Arti was out of the house in half an hour’s time as the lunch went into casseroles. She rushed to another home in the vicinity.


Toffee was scampering about merrily having finished his hot meal which Snigdha had cooked with her own hands. Brown rice with boiled chicken and vegetables that she made fresh every morning. The cook did not touch non-vegetarian food. He had finished licking his plate and was now licking the faces of the two kids who adored him. Reema and Rashi woke with a smile. As they rushed to the toilet, Snigdha was already ready for work waiting for them to be awake. She cajoled them to have their breakfast on time. The girls took it easy on weekdays especially since both parents were away at work.


Mala was mopping the floor and almost winding up when she saw Snigdha open the fridge door. The fridge was packed with leftovers. Snigdha cursed to herself. Last night’s palak dal and aloo gobhi were sitting in the fridge. The girls were having Chinese for lunch. She took the casseroles out when Mala’s frantic voice stopped her. She had been seeing this routine for the past few days since she joined. She plucked  her courage to intervene. “If you don’t mind, madam, can I take this food home?”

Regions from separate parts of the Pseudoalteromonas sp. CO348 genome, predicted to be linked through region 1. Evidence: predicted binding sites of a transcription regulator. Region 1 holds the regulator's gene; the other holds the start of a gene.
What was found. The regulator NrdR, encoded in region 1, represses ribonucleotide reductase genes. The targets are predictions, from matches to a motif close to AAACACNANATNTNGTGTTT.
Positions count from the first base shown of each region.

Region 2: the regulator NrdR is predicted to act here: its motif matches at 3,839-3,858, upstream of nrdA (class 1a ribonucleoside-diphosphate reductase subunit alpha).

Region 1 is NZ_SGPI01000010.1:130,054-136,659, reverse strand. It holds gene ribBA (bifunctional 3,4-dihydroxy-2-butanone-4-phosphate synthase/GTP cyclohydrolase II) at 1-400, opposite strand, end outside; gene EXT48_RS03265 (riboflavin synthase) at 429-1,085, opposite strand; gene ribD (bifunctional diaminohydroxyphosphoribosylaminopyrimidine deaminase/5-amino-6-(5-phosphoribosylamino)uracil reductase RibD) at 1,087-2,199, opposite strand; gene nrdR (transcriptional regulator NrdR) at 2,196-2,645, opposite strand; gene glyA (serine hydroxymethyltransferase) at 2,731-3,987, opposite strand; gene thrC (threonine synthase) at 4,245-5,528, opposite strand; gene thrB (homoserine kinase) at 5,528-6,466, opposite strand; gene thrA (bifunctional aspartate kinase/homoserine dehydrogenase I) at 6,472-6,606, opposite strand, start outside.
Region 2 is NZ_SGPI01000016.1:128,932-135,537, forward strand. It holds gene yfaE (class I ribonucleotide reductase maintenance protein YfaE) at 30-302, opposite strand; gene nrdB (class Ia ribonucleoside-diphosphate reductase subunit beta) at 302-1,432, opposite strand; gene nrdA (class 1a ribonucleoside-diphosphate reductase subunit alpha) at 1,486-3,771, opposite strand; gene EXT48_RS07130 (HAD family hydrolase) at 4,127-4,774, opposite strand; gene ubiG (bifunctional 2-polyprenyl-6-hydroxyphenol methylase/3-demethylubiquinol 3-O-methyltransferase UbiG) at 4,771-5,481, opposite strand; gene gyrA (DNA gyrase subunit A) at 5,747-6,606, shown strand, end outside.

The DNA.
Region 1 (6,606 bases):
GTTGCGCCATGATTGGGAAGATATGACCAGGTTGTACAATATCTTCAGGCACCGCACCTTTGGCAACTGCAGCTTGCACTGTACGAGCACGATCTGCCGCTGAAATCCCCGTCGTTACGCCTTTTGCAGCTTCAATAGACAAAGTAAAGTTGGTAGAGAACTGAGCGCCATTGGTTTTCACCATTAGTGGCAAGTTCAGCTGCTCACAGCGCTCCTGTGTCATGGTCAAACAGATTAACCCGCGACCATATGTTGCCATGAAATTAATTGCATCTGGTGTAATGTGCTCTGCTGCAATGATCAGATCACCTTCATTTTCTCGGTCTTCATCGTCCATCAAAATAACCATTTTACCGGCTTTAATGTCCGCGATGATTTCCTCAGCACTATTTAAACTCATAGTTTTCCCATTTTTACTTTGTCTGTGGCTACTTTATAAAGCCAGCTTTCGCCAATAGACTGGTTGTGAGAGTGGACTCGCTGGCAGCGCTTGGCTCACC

“Really, you want to?” said Snigdha. The amma before you refused to touch food that was cooked in a non-vegetarian house. Mala smiled and nodded. “Yes, some people throw such tantrums. I would be glad to take this food home. I don’t mind leftovers at all.” Snigdha quickly packed the food in two plastic containers of the takeaway kind.


Mala was done by now. She smiled at the thought of the wholesome food. She had seen that thick dal with a redolent ghee tadka and the glorious aloo gobhi. Her kids were going to be so happy today. Most days, she made a very watery sambar with shriveled veggies and rice. Groceries and vegetables were so expensive these days. She hardly could afford putting two meals on the table daily.


Snigdha was happy too. She hated throwing food away but she hated eating leftovers as much.